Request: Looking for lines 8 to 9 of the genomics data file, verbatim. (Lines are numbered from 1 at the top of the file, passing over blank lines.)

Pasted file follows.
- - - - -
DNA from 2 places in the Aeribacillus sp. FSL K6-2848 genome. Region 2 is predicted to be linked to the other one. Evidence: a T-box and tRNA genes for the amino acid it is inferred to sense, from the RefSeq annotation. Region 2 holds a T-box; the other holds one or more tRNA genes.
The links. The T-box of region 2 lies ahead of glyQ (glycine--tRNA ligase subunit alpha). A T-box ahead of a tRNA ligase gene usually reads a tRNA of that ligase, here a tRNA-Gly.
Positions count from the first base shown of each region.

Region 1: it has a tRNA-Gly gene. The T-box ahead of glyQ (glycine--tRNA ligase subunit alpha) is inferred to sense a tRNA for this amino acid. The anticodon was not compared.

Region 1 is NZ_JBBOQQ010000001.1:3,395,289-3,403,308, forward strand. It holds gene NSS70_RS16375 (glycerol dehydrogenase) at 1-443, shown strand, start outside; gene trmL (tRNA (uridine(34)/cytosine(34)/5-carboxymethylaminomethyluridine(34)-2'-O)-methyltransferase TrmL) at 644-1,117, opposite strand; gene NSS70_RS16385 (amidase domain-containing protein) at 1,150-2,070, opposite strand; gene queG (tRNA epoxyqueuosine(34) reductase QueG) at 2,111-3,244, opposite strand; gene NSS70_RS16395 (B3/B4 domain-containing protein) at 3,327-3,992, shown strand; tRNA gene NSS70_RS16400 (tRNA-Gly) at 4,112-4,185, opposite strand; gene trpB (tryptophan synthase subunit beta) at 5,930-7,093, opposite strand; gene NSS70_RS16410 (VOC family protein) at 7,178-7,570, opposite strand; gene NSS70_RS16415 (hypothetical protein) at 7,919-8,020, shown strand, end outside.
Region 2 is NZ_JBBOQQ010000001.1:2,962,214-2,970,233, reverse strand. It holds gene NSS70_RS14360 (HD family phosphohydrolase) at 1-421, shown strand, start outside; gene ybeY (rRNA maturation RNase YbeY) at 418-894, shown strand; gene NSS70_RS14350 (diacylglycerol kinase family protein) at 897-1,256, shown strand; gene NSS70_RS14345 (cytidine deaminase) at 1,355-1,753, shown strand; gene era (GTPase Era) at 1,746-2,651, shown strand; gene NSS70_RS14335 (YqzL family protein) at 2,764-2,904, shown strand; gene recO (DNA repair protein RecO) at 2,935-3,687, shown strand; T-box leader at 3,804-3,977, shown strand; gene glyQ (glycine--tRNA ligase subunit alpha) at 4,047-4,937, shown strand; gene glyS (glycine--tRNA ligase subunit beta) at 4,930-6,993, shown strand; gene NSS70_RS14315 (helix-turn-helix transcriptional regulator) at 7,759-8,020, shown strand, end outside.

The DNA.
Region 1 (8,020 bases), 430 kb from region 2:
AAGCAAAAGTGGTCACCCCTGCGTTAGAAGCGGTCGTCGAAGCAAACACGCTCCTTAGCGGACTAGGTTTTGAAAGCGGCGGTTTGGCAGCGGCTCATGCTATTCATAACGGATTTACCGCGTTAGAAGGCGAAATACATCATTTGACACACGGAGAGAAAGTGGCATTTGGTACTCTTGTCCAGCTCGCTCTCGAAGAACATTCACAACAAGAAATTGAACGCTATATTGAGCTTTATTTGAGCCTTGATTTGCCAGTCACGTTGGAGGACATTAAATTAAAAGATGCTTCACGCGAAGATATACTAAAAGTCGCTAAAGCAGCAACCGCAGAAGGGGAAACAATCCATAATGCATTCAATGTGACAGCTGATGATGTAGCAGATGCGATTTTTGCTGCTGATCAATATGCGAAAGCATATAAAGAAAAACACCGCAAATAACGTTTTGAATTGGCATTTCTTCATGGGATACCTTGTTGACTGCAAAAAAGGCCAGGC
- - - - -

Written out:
Region 1 (8,020 bases), 430 kb from region 2:
AAGCAAAAGTGGTCACCCCTGCGTTAGAAGCGGTCGTCGAAGCAAACACGCTCCTTAGCGGACTAGGTTTTGAAAGCGGCGGTTTGGCAGCGGCTCATGCTATTCATAACGGATTTACCGCGTTAGAAGGCGAAATACATCATTTGACACACGGAGAGAAAGTGGCATTTGGTACTCTTGTCCAGCTCGCTCTCGAAGAACATTCACAACAAGAAATTGAACGCTATATTGAGCTTTATTTGAGCCTTGATTTGCCAGTCACGTTGGAGGACATTAAATTAAAAGATGCTTCACGCGAAGATATACTAAAAGTCGCTAAAGCAGCAACCGCAGAAGGGGAAACAATCCATAATGCATTCAATGTGACAGCTGATGATGTAGCAGATGCGATTTTTGCTGCTGATCAATATGCGAAAGCATATAAAGAAAAACACCGCAAATAACGTTTTGAATTGGCATTTCTTCATGGGATACCTTGTTGACTGCAAAAAAGGCCAGGC